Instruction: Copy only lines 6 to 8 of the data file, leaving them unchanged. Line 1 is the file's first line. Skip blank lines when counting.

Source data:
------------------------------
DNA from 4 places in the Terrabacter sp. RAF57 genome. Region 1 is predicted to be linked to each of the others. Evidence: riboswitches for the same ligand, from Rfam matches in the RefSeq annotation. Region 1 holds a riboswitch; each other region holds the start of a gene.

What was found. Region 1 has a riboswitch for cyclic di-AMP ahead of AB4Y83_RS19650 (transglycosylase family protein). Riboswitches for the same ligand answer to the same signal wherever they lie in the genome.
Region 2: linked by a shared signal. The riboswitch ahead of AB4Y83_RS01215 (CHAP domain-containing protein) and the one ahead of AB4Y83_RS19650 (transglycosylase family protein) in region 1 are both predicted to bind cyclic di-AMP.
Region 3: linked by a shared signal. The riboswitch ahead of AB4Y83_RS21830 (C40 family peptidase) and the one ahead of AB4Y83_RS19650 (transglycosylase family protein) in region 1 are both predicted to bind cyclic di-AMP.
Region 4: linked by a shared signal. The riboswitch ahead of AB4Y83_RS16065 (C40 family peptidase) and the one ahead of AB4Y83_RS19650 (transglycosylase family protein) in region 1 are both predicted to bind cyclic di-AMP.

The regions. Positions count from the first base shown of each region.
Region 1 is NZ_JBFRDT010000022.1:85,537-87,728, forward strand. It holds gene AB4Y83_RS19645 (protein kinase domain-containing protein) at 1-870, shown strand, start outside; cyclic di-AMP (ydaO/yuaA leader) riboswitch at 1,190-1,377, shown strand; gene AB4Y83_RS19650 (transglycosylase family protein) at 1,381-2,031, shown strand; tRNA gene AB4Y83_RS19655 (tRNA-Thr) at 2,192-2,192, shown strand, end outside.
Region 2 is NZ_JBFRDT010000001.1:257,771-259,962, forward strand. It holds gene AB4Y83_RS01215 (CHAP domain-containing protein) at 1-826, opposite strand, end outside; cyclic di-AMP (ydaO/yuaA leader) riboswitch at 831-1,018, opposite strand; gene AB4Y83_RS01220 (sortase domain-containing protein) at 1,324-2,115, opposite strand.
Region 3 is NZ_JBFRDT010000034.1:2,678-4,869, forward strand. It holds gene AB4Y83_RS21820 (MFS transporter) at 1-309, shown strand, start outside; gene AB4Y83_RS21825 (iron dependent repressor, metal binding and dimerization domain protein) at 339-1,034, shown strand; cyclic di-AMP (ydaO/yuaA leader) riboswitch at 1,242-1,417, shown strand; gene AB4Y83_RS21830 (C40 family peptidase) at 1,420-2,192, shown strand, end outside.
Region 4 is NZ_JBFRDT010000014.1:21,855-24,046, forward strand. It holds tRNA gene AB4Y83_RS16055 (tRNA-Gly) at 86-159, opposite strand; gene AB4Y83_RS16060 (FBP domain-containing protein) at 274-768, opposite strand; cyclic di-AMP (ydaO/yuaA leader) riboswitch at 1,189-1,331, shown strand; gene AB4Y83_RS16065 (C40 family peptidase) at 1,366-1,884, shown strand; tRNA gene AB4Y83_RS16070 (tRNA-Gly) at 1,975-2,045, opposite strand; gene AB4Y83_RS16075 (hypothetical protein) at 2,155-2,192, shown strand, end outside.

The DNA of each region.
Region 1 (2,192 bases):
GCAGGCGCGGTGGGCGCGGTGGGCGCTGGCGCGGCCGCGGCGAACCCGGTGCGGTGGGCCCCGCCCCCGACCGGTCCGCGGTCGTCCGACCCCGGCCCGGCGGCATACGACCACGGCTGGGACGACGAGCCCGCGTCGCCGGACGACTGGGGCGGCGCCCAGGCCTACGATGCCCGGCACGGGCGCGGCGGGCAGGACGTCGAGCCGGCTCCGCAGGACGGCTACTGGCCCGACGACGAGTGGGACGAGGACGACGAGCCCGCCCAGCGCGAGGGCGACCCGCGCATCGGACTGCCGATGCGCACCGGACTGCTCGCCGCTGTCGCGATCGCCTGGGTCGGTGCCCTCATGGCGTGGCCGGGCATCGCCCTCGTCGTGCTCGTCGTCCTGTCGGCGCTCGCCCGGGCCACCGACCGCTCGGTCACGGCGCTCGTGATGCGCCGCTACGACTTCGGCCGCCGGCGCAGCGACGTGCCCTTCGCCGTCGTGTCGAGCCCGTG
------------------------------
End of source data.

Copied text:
The regions. Positions count from the first base shown of each region.
Region 1 is NZ_JBFRDT010000022.1:85,537-87,728, forward strand. It holds gene AB4Y83_RS19645 (protein kinase domain-containing protein) at 1-870, shown strand, start outside; cyclic di-AMP (ydaO/yuaA leader) riboswitch at 1,190-1,377, shown strand; gene AB4Y83_RS19650 (transglycosylase family protein) at 1,381-2,031, shown strand; tRNA gene AB4Y83_RS19655 (tRNA-Thr) at 2,192-2,192, shown strand, end outside.
Region 2 is NZ_JBFRDT010000001.1:257,771-259,962, forward strand. It holds gene AB4Y83_RS01215 (CHAP domain-containing protein) at 1-826, opposite strand, end outside; cyclic di-AMP (ydaO/yuaA leader) riboswitch at 831-1,018, opposite strand; gene AB4Y83_RS01220 (sortase domain-containing protein) at 1,324-2,115, opposite strand.